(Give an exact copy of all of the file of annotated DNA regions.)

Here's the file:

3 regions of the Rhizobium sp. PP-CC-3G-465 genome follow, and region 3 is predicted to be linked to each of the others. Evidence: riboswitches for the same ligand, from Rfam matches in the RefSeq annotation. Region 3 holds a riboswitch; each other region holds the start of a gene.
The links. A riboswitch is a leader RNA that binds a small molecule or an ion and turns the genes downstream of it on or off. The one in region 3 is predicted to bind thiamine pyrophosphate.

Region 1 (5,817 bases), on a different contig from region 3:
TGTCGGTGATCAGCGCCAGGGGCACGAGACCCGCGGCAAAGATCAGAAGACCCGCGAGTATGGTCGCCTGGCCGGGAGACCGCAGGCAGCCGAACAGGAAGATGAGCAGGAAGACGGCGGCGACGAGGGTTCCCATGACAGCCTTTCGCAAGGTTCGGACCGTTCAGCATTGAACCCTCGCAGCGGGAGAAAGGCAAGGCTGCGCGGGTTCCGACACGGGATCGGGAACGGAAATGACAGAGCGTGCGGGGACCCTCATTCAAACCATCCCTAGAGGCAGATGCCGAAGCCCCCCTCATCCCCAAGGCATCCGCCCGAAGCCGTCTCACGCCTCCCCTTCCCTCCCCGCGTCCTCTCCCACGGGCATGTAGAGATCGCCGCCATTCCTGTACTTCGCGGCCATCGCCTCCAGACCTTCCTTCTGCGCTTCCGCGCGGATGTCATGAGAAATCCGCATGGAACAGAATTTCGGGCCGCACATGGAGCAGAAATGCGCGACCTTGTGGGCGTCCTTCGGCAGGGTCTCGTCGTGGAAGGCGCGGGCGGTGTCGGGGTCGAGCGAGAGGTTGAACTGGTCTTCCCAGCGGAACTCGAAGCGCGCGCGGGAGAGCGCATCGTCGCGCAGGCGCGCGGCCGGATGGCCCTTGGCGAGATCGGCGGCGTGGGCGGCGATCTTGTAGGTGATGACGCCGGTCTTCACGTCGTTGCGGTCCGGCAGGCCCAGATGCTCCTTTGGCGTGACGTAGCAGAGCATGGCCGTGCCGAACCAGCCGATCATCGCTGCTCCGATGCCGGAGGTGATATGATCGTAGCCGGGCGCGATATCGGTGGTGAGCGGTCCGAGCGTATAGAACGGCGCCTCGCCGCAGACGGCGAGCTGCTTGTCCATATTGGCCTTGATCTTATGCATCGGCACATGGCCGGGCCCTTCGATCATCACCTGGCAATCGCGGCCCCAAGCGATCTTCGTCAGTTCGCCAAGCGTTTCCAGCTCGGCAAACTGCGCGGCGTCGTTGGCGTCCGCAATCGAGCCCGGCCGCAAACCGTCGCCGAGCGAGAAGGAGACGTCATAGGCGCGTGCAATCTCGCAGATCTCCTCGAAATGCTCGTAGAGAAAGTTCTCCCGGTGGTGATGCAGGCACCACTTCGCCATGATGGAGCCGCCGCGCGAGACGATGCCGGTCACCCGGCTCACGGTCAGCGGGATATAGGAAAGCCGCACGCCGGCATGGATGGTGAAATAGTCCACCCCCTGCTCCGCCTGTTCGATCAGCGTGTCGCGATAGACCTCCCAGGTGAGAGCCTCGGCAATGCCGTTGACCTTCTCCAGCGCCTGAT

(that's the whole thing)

3 regions of the Rhizobium sp. PP-CC-3G-465 genome follow, and region 3 is predicted to be linked to each of the others. Evidence: riboswitches for the same ligand, from Rfam matches in the RefSeq annotation. Region 3 holds a riboswitch; each other region holds the start of a gene.
The links. A riboswitch is a leader RNA that binds a small molecule or an ion and turns the genes downstream of it on or off. The one in region 3 is predicted to bind thiamine pyrophosphate.

Region 1 (5,817 bases), on a different contig from region 3:
TGTCGGTGATCAGCGCCAGGGGCACGAGACCCGCGGCAAAGATCAGAAGACCCGCGAGTATGGTCGCCTGGCCGGGAGACCGCAGGCAGCCGAACAGGAAGATGAGCAGGAAGACGGCGGCGACGAGGGTTCCCATGACAGCCTTTCGCAAGGTTCGGACCGTTCAGCATTGAACCCTCGCAGCGGGAGAAAGGCAAGGCTGCGCGGGTTCCGACACGGGATCGGGAACGGAAATGACAGAGCGTGCGGGGACCCTCATTCAAACCATCCCTAGAGGCAGATGCCGAAGCCCCCCTCATCCCCAAGGCATCCGCCCGAAGCCGTCTCACGCCTCCCCTTCCCTCCCCGCGTCCTCTCCCACGGGCATGTAGAGATCGCCGCCATTCCTGTACTTCGCGGCCATCGCCTCCAGACCTTCCTTCTGCGCTTCCGCGCGGATGTCATGAGAAATCCGCATGGAACAGAATTTCGGGCCGCACATGGAGCAGAAATGCGCGACCTTGTGGGCGTCCTTCGGCAGGGTCTCGTCGTGGAAGGCGCGGGCGGTGTCGGGGTCGAGCGAGAGGTTGAACTGGTCTTCCCAGCGGAACTCGAAGCGCGCGCGGGAGAGCGCATCGTCGCGCAGGCGCGCGGCCGGATGGCCCTTGGCGAGATCGGCGGCGTGGGCGGCGATCTTGTAGGTGATGACGCCGGTCTTCACGTCGTTGCGGTCCGGCAGGCCCAGATGCTCCTTTGGCGTGACGTAGCAGAGCATGGCCGTGCCGAACCAGCCGATCATCGCTGCTCCGATGCCGGAGGTGATATGATCGTAGCCGGGCGCGATATCGGTGGTGAGCGGTCCGAGCGTATAGAACGGCGCCTCGCCGCAGACGGCGAGCTGCTTGTCCATATTGGCCTTGATCTTATGCATCGGCACATGGCCGGGCCCTTCGATCATCACCTGGCAATCGCGGCCCCAAGCGATCTTCGTCAGTTCGCCAAGCGTTTCCAGCTCGGCAAACTGCGCGGCGTCGTTGGCGTCCGCAATCGAGCCCGGCCGCAAACCGTCGCCGAGCGAGAAGGAGACGTCATAGGCGCGTGCAATCTCGCAGATCTCCTCGAAATGCTCGTAGAGAAAGTTCTCCCGGTGGTGATGCAGGCACCACTTCGCCATGATGGAGCCGCCGCGCGAGACGATGCCGGTCACCCGGCTCACGGTCAGCGGGATATAGGAAAGCCGCACGCCGGCATGGATGGTGAAATAGTCCACCCCCTGCTCCGCCTGTTCGATCAGCGTGTCGCGATAGACCTCCCAGGTGAGAGCCTCGGCAATGCCGTTGACCTTCTCCAGCGCCTGAT